Misleidys Castillo Pedroso
Karen Wong, deputy director at the New Museum of New York, on the topic of Misleidys Castillo Pedroso’s works, raises the question of genre as well as their formal similarities with the works of Clemente. But rather than telling us about Misleidys’ real intentions, this analysis brings forth the issue of reception, central to the discussion of Art Brut works.
In the case of Misleidys, the little we know is that she was born in 1985, not far from Havana, with a severe hearing impairment, and that her father left home when she was still a very young child. The little girl showed signs of developmental difficulties, so her mother placed her in a specialized facility at the age of five. But as the symptoms of autism became clearer, she had to leave. She went back to live at home, in total isolation from society, before beginning, one day, to paint and then to cut out silhouettes of bodybuilders – sometimes larger than life-size – soon adding wildlife, demons, organs, of which some have cut-away views. This assemblage ended up decorating all the rooms in the house, with the strips of brown Scotch used to tape them to the walls giving them a sort of supernatural aura.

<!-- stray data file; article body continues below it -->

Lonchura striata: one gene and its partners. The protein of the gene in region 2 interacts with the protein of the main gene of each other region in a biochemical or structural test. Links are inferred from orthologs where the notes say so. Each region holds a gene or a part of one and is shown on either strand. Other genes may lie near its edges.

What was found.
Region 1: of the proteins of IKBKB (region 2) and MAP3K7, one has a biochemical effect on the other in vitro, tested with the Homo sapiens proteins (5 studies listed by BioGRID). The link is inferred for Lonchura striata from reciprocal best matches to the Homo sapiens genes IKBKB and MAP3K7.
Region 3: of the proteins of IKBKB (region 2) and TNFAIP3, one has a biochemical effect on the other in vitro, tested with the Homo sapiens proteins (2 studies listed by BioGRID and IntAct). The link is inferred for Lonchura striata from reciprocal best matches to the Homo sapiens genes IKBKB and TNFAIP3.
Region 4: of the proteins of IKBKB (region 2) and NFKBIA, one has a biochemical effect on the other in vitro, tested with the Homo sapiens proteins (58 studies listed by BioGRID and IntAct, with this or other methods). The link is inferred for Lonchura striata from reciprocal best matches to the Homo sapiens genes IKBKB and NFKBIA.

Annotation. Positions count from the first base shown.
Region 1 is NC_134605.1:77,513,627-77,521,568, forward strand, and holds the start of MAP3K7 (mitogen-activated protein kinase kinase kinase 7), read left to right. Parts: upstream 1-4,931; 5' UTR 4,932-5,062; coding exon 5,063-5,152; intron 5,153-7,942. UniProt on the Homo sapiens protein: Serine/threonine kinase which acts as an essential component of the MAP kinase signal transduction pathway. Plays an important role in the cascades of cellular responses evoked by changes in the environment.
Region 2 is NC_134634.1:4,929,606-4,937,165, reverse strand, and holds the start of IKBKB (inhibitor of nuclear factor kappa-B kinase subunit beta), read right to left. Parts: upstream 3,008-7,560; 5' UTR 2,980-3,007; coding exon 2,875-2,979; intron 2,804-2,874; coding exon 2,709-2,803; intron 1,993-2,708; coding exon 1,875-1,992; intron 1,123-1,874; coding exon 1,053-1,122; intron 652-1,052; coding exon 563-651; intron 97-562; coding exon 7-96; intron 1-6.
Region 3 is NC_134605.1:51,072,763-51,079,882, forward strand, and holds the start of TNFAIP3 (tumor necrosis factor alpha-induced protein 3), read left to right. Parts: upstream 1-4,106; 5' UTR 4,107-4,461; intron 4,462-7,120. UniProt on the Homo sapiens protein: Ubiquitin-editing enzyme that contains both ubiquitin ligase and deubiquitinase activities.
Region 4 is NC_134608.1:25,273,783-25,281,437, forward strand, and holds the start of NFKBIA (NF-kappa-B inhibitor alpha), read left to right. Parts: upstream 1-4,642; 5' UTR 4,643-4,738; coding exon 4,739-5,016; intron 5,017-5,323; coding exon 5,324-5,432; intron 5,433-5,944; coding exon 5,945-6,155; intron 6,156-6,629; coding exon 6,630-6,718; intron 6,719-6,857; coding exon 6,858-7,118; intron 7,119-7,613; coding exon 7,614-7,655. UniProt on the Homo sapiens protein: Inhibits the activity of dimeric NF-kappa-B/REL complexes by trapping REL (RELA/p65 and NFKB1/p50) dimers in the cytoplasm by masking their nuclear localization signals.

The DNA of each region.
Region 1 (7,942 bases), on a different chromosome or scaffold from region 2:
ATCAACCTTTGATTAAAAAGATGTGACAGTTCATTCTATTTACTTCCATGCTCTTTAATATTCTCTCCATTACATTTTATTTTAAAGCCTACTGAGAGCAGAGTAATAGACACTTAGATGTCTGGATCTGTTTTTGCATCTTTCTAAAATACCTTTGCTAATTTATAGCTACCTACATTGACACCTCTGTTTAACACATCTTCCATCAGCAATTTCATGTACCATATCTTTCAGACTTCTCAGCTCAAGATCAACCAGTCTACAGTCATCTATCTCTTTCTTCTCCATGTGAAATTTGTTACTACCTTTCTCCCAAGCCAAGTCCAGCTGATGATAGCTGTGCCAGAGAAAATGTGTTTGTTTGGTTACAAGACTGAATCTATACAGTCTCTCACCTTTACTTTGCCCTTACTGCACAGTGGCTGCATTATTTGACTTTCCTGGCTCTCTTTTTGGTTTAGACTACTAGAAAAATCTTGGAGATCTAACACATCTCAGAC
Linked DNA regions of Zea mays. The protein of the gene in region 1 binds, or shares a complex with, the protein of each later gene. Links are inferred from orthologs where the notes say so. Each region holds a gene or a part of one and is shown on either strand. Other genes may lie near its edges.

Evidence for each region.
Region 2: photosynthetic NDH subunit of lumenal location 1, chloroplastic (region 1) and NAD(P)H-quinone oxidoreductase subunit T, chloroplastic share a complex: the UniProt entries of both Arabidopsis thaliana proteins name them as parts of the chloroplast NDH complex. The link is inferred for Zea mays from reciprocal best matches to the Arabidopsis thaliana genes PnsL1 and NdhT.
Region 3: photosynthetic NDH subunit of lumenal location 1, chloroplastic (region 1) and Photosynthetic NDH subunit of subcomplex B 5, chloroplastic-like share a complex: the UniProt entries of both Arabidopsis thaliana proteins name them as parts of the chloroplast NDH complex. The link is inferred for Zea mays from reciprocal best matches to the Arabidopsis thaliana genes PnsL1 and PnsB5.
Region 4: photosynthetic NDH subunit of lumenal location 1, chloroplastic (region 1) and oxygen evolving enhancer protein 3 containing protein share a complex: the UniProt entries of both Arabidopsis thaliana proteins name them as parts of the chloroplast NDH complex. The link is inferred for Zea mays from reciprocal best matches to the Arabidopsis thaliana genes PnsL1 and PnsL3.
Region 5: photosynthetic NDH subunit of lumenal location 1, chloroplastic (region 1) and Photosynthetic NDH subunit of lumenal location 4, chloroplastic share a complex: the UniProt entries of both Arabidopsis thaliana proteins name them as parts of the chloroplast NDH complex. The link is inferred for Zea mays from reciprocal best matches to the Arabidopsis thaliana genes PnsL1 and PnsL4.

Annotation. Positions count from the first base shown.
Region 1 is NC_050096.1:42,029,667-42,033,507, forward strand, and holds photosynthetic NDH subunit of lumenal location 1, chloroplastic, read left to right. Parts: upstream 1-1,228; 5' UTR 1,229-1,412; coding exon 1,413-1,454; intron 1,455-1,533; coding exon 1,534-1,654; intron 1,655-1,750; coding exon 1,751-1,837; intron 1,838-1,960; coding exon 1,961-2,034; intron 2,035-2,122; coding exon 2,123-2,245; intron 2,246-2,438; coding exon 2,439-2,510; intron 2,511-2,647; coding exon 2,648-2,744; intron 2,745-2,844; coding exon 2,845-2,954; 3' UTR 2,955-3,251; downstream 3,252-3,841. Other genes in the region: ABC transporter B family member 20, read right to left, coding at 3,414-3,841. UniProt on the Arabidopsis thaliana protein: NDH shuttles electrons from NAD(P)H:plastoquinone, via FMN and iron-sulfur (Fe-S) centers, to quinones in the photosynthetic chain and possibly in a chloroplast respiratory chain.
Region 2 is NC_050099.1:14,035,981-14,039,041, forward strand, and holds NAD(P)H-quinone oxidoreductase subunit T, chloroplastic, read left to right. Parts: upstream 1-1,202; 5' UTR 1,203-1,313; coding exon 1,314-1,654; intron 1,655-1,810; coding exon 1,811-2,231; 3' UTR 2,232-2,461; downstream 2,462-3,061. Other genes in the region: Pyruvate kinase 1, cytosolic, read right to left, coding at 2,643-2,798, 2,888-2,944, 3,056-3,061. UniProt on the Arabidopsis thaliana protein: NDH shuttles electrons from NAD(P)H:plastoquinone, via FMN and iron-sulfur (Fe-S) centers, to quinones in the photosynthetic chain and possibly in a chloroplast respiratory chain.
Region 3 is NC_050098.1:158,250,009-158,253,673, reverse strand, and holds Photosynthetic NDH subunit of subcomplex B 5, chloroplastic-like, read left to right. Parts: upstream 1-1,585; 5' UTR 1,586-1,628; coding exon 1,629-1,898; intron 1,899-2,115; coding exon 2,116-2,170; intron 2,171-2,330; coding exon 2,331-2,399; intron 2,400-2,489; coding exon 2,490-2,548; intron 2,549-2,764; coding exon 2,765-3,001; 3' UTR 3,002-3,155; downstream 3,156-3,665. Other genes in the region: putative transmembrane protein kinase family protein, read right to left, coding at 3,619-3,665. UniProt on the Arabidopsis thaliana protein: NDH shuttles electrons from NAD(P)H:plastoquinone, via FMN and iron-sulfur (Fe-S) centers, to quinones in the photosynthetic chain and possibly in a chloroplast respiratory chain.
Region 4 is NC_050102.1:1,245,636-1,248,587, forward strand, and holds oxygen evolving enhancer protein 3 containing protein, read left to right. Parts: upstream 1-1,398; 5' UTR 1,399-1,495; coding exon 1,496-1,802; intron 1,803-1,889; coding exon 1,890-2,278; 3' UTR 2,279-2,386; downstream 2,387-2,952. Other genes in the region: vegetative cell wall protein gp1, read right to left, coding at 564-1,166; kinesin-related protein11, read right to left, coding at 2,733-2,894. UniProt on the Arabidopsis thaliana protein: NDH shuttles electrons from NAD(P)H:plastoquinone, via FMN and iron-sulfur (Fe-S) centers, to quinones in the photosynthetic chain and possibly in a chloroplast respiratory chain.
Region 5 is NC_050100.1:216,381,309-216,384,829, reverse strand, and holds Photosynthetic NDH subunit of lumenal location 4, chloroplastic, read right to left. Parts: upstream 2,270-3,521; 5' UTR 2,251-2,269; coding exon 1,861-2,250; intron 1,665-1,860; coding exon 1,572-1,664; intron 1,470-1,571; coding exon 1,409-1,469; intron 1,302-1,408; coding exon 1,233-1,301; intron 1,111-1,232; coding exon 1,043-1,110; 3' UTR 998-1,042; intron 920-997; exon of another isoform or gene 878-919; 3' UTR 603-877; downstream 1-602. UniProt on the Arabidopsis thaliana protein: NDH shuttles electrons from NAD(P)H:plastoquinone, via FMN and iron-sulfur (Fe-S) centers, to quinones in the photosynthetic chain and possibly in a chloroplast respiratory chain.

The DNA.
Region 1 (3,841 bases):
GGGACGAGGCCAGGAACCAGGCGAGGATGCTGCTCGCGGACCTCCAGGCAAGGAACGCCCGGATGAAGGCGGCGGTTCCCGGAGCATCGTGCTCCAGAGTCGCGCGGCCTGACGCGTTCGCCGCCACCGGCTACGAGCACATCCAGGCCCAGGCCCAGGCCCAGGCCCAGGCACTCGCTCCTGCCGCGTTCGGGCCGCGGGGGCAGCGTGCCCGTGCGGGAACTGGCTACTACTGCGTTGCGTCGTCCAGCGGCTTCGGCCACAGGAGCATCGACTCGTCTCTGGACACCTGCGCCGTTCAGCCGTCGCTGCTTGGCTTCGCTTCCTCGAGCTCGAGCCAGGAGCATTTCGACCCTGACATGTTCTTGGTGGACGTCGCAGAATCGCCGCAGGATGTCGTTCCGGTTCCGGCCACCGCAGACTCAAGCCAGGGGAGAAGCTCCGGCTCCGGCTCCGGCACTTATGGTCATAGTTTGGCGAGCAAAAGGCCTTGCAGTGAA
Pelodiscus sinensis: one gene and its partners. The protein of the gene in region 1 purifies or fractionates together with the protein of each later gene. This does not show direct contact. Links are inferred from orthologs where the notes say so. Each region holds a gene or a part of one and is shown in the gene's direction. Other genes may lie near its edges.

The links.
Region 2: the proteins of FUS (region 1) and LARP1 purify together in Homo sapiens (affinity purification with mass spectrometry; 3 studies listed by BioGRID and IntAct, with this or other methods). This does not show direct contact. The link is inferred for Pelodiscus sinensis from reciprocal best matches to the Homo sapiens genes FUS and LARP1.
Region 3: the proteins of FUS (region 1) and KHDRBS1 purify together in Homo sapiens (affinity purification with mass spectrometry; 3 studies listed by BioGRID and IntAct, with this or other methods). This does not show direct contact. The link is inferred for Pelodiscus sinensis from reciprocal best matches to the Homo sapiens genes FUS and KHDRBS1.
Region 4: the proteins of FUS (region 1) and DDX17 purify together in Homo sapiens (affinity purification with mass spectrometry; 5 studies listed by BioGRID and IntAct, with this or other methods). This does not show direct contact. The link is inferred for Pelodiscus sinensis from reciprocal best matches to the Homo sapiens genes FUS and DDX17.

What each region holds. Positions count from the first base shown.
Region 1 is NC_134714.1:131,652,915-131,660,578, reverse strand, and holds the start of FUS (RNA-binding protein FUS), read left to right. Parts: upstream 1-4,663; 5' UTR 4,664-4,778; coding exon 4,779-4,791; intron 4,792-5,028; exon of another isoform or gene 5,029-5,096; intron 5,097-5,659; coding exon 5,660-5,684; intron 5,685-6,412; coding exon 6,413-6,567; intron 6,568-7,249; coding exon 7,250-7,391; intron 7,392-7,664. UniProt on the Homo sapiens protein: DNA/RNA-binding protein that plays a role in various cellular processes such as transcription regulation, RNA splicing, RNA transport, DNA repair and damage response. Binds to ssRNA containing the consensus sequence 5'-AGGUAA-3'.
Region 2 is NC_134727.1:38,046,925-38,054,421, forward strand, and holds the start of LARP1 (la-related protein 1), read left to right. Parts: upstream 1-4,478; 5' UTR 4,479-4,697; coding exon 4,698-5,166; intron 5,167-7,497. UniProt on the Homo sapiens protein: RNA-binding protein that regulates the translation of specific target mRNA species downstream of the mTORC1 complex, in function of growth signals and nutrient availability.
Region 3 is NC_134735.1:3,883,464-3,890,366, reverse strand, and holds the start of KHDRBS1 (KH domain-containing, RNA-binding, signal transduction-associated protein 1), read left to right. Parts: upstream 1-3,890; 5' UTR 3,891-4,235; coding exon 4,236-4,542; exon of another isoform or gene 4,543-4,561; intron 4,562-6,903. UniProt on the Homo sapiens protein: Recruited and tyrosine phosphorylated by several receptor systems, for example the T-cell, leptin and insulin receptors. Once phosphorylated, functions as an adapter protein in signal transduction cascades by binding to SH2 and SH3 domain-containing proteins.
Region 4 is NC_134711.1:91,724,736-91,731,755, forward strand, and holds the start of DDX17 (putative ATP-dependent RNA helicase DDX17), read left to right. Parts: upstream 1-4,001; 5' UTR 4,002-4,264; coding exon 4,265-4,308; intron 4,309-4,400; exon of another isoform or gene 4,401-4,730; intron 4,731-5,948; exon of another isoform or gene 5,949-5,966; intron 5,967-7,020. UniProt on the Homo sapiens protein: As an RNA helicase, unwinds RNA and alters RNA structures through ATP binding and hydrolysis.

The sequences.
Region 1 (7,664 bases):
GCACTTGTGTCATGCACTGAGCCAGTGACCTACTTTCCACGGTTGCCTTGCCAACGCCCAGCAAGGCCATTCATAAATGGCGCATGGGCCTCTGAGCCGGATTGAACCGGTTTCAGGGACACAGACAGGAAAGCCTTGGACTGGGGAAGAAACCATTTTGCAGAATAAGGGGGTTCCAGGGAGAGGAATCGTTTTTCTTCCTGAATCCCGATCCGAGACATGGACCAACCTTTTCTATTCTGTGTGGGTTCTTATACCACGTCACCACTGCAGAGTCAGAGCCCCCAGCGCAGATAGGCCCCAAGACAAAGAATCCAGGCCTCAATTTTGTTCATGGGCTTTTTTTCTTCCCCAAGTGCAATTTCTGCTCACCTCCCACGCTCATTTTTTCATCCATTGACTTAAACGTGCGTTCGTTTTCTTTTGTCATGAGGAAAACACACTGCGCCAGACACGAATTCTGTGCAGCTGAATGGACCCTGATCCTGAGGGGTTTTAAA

Those close to her claim that Misleidys displays an exceptional capacity for clairvoyance, inherited from her mother, and that it isn’t rare to come upon her in the middle of “conversing” with her works through gestures – the sign that these are the bearers of some power which goes beyond the mere fascination that they exert on the beholder.
curiosites cabinet : Daldo Marte
Misleidys Francisca Castillo Pedroso
This Cuban artist has no other means of expression than that of her creation. The walls of her home, where she lives with her mother, are covered with drawings of bodybuilders, brown tape scattered along the outlines. A true community of men, women, hermaphrodites and wildlife, Misleidys has built her sociality through her work. Discovered by the gallery in 2014, she has been featured in more than 10 international exhibitions since 2018, including New Images of Man in Los Angeles, Flying High in Vienna, and Independent in New York. Acclaimed by Matthew Higgs and Karen Wong (New Museum, NYC), the artist has been the subject of recent reviews in the New York Times and Art in America.
Daldo was extremely shy since he was a little child. He was diagnosed with a slight mental disability but his mother doesn’t talk much about his condition. She has always given him all her support and care, and as she was a teacher, she took care of his education at home. During Daldo’s childhood and adolescence, he began to make his own toys. First, he used paper, then carton board, and finally he found a unique way to create his toys. He uses the inner rubber tubes from old car tires to create a great diversity of little figures: animals, humanoids, spaceships and all kind of creatures from his own fantasy world and from his preferred comics and cartoons. Some of them are just cut out […]